No doubt, more of us are overlooking our former uneasiness about robots and AI when the technology’s perceived value outweighs its anticipated downsides. But there are dangers to this newfound embrace of AI and robots. With robots replacing more and more job functions in order to allow humans to coexist as we grasp for some semblance of normalcy, it’s important to consider what’s next. What will happen when humans want their former jobs back? And what will we do if tracking for safety’s sake becomes too invasive or seems too creepy yet is already an entrenched practice?

A New Normal Comes Racing In

After a vaccine for COVID-19 is developed (we hope) and the pandemic retreats, it’s hard to imagine life returning to how it was at the start of 2020. Our experiences in the coming months will make it quite easy to normalize automation as a part of our daily lives. Companies that have adopted robots during the crisis might think that a significant percentage of their human employees are not needed anymore. Consumers who will have spent more time than ever interacting with robots might become accustomed to that type of interaction. When you get used to having food delivered by a robot, you eventually might not even notice the disappearance of a job that was once held by a human. In fact, some people might want to maintain social distancing even when it is not strictly needed anymore.

We, as a society, have so far not questioned what types of functions these robots will replace — because during this pandemic, the technology is serving an important role. If these machines help preserve our health and well-being, then our trust in them will increase.

As the time we spend with people outside of our closest personal and work-related social networks diminishes, our bonds to our local communities might start to weaken. With that, our concerns about the consequences of robots and AI may decrease. In addition to losing sight of the scale of job loss empowered by the use of robots and AI, we may hastily overlook the forms of bias embedded within AI and the invasiveness of the technology that will be used to track the coronavirus’s spread.

More: https://sloanreview.mit.edu

About the Authors

Ayanna Howard (@robotsmarts) is the Linda J. and Mark C. Smith Professor and Chair of the School of Interactive Computing in the College of Computing at Georgia Tech. She also serves as director of the Human-Automation Systems (HumAnS) Lab in the School of Electrical and Computer Engineering. Jason Borenstein is the director of graduate research ethics programs and associate director of the Center for Ethics and Technology within the School of Public Policy and Office of Graduate Studies at Georgia Tech.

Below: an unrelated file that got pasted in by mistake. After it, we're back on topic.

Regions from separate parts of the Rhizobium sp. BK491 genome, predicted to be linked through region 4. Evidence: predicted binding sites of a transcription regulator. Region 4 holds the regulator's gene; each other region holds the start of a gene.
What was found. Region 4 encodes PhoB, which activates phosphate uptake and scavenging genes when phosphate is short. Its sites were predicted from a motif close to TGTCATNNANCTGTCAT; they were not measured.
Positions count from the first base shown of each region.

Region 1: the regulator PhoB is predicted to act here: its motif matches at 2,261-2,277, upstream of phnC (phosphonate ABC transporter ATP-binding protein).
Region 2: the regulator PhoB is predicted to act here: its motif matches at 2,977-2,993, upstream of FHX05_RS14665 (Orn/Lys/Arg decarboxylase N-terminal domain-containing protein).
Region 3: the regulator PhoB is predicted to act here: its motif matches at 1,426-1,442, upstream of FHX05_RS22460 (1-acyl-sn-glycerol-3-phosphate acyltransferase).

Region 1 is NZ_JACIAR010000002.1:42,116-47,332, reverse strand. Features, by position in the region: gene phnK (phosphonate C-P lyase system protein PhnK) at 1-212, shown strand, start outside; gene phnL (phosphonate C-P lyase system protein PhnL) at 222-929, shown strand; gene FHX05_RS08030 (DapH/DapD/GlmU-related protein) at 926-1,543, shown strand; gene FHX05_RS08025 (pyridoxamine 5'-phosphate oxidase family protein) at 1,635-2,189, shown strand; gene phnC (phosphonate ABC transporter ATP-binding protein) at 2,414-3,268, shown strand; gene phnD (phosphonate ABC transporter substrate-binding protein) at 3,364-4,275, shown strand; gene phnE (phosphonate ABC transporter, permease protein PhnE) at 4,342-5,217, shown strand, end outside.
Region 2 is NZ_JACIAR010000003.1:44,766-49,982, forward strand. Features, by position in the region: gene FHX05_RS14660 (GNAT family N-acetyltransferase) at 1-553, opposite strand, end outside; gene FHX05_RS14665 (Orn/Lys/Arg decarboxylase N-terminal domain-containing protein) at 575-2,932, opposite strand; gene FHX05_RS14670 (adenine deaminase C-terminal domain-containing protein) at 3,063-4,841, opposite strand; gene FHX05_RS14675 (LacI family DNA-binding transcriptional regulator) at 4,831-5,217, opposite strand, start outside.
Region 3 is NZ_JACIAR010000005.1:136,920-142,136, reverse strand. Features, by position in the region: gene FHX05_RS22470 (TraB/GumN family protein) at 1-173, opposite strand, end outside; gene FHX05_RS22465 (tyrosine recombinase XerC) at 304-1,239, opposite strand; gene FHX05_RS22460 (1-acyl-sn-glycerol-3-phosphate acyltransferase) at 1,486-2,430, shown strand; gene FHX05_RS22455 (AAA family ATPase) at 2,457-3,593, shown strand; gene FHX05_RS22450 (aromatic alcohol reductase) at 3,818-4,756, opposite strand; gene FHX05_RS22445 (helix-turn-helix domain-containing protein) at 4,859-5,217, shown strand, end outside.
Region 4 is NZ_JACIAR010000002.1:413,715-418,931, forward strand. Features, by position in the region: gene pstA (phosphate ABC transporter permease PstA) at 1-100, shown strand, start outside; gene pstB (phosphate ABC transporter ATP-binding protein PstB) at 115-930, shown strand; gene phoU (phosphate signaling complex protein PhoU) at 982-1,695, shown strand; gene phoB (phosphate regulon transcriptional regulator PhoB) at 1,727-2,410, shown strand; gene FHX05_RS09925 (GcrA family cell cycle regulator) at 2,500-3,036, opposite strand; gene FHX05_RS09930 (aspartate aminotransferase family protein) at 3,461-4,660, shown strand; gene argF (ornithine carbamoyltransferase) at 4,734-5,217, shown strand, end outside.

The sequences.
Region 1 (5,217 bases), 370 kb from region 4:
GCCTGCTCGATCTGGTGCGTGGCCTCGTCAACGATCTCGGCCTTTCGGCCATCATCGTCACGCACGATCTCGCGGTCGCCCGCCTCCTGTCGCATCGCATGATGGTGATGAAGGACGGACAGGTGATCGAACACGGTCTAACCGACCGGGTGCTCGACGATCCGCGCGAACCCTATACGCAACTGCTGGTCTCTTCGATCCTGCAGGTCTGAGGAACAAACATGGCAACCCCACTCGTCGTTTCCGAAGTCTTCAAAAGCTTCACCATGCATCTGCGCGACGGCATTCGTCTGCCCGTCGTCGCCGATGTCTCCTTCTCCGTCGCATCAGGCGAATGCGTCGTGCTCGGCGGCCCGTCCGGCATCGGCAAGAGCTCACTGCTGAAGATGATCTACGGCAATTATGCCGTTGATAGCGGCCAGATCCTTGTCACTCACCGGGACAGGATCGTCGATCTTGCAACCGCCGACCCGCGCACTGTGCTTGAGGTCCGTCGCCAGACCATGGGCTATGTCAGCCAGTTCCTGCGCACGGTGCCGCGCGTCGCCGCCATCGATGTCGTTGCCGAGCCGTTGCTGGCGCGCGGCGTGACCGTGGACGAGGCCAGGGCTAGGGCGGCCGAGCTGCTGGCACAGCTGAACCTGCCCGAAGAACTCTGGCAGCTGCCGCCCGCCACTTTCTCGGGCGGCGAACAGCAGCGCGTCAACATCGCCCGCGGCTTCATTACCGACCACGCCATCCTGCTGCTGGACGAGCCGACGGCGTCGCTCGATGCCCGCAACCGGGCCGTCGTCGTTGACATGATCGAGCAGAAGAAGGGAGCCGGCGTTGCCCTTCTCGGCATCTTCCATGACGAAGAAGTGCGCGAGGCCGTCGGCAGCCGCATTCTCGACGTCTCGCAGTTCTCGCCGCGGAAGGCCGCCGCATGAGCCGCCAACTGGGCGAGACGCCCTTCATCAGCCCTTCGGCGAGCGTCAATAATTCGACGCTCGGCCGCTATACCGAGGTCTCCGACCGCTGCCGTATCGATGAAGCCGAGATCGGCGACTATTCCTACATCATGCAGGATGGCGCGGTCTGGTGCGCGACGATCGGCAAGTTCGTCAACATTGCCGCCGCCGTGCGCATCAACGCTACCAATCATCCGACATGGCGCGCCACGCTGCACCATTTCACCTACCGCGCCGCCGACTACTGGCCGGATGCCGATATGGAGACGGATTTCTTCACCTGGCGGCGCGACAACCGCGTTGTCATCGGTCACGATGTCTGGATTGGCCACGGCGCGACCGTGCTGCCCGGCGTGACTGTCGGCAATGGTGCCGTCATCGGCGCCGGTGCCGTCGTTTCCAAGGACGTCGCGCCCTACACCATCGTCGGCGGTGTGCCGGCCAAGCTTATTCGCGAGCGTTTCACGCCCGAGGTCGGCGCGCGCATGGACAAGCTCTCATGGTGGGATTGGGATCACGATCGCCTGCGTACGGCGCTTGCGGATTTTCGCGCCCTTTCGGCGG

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ANTI-COVID-19 – Cluster anti-crisis shield

The Baltic Sea and Space Cluster has launched the BSSC ANTI-COVID-19 anti-crisis shield. This is a special website on the Cluster’s website www.bssc.pl, where members of the Cluster inform about their activity during the pandemic and offer for other maritime business participants. The portal is also available to other companies and institutions related to maritime economy, education and research of the sea.

Many institutions and enterprises operating in the maritime economy have not slowed their activity despite the pandemic. It changed the forms of operation, implemented security procedures, switched to remote work or activities in smaller teams. Ports and shipyards are still active on the international market. Additional requirements arise, as the clients of these enterprises are often people from outside Poland. The initiative works under the slogan: BSSC Anti-crisis Shield.

The main mission of the BSSC Cluster is to integrate maritime business, science, administration and the community. Cluster BSSC promotes cooperation, commercialization and positioning of our members on international markets. Therefore, the information is in both Polish and English. Members operate under the slogan: We help people and Maritime Business. Photo: Marek Grzybowski

More info: https://glosgdyni.eu/klaster-na-pandemie-anty-covid-19-klastrowa-tarcza-antykryzysowa/

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A leader’s guide: Communicating with teams, stakeholders, and communities during COVID-19

COVID-19’s speed and scale breed uncertainty and emotional disruption. How organizations communicate about it can create clarity, build resilience, and catalyze positive change.